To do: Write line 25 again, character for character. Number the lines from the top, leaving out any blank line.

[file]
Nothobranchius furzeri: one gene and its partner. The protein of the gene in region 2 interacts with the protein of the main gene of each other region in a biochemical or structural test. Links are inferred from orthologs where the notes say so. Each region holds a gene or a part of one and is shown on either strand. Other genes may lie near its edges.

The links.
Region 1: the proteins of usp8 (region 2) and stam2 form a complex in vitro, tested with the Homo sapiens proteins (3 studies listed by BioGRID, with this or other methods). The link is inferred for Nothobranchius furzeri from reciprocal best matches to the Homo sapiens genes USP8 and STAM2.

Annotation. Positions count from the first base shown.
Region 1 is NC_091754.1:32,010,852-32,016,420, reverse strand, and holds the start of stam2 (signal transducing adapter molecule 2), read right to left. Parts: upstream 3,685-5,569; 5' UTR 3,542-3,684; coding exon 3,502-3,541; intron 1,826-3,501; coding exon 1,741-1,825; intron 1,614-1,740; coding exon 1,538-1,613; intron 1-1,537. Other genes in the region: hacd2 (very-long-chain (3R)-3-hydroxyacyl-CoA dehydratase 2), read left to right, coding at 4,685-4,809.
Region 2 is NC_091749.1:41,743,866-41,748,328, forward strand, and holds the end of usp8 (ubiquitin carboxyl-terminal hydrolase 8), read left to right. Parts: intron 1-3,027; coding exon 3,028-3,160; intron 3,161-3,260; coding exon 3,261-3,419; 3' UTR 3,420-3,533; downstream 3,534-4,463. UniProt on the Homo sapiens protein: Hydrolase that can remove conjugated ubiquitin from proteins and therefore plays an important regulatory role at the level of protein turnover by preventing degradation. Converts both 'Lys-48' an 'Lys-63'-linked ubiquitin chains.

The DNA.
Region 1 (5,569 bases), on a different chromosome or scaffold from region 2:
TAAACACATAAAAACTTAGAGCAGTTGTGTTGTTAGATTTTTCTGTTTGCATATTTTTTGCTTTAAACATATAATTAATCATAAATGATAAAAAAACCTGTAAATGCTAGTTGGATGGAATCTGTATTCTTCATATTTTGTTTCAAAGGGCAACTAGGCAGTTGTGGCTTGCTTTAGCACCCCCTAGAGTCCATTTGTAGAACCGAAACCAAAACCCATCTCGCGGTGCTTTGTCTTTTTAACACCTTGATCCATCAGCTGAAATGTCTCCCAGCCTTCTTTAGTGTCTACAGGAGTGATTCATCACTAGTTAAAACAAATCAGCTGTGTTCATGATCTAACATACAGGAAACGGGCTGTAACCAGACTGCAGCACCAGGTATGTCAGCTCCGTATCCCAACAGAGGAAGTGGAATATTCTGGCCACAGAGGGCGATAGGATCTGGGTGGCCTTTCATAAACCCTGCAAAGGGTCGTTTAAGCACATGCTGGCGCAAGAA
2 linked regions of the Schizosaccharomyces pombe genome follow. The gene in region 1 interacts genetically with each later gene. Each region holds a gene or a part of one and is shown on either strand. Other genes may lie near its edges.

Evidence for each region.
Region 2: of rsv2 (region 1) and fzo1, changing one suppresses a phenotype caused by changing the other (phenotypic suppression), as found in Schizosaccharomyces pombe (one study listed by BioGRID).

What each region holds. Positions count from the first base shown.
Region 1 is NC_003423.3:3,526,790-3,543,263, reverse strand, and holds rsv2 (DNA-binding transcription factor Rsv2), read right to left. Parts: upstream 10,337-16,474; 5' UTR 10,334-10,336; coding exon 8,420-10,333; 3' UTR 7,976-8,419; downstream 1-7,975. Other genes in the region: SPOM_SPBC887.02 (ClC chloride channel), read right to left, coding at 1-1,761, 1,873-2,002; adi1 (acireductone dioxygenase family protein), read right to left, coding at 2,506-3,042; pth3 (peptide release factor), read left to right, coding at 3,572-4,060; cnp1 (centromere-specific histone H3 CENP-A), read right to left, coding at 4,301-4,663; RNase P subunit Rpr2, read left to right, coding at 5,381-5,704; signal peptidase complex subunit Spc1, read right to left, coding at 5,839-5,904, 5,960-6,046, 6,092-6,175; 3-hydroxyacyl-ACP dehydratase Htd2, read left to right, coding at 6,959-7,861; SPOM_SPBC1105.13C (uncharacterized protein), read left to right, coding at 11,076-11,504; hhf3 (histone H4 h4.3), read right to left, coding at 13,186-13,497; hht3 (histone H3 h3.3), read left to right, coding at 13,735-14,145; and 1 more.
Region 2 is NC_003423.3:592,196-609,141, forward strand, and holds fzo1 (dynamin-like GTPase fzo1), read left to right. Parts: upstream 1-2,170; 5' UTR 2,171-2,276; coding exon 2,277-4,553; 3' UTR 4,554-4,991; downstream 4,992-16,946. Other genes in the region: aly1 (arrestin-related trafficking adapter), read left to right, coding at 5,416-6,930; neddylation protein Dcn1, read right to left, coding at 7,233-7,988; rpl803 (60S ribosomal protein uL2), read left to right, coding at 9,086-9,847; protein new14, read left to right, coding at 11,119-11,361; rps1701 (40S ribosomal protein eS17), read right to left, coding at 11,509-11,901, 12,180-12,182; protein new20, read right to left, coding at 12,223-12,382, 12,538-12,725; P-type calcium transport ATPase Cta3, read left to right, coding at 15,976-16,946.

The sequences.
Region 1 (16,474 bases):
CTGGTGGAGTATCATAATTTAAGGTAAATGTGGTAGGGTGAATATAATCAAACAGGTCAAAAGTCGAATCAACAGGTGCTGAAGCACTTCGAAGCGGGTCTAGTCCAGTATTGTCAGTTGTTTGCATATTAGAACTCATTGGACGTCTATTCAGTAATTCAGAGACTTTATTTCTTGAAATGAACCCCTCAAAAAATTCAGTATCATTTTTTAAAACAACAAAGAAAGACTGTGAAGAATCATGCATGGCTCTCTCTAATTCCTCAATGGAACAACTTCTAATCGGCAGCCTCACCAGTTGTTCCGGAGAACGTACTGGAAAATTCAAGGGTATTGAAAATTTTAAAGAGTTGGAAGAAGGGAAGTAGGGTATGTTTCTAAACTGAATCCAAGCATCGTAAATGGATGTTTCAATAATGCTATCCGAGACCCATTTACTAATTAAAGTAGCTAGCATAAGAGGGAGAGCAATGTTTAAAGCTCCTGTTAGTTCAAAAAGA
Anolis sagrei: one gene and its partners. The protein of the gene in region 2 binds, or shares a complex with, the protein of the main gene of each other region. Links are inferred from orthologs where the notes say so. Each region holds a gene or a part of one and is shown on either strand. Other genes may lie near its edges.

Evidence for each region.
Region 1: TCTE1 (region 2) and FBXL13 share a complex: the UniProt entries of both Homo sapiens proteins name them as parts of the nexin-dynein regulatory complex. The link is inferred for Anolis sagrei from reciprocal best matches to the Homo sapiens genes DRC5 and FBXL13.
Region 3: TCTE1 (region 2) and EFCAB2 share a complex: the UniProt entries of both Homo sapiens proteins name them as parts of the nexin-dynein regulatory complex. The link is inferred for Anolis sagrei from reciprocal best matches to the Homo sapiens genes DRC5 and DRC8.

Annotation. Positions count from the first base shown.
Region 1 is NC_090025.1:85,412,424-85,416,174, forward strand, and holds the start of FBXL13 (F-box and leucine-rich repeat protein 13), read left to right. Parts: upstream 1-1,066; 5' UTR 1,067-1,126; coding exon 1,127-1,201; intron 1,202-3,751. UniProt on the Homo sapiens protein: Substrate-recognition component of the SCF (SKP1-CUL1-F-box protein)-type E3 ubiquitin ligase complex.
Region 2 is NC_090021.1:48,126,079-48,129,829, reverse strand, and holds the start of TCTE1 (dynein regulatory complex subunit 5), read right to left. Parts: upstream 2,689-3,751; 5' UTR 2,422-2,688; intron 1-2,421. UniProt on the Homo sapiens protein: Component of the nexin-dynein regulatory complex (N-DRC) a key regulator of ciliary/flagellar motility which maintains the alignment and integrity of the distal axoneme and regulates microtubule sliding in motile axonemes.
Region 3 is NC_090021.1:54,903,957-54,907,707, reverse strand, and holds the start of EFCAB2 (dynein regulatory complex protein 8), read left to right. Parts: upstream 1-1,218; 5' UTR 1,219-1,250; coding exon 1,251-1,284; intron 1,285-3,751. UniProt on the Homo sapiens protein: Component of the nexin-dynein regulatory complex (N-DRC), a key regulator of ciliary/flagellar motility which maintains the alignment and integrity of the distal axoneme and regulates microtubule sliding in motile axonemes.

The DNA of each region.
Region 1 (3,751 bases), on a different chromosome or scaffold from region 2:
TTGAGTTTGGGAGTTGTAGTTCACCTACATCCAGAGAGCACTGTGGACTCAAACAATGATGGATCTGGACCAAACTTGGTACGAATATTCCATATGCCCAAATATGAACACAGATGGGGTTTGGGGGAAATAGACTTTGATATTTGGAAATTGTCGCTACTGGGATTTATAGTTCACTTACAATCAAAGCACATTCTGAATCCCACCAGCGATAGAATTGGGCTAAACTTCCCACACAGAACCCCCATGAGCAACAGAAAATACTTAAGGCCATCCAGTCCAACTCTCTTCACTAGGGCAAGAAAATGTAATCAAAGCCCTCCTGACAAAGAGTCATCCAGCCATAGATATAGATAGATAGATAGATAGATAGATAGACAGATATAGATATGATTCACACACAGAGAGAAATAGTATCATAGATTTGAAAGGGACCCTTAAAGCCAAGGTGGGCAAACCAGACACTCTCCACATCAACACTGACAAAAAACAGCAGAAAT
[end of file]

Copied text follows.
Region 2 is NC_090021.1:48,126,079-48,129,829, reverse strand, and holds the start of TCTE1 (dynein regulatory complex subunit 5), read right to left. Parts: upstream 2,689-3,751; 5' UTR 2,422-2,688; intron 1-2,421. UniProt on the Homo sapiens protein: Component of the nexin-dynein regulatory complex (N-DRC) a key regulator of ciliary/flagellar motility which maintains the alignment and integrity of the distal axoneme and regulates microtubule sliding in motile axonemes.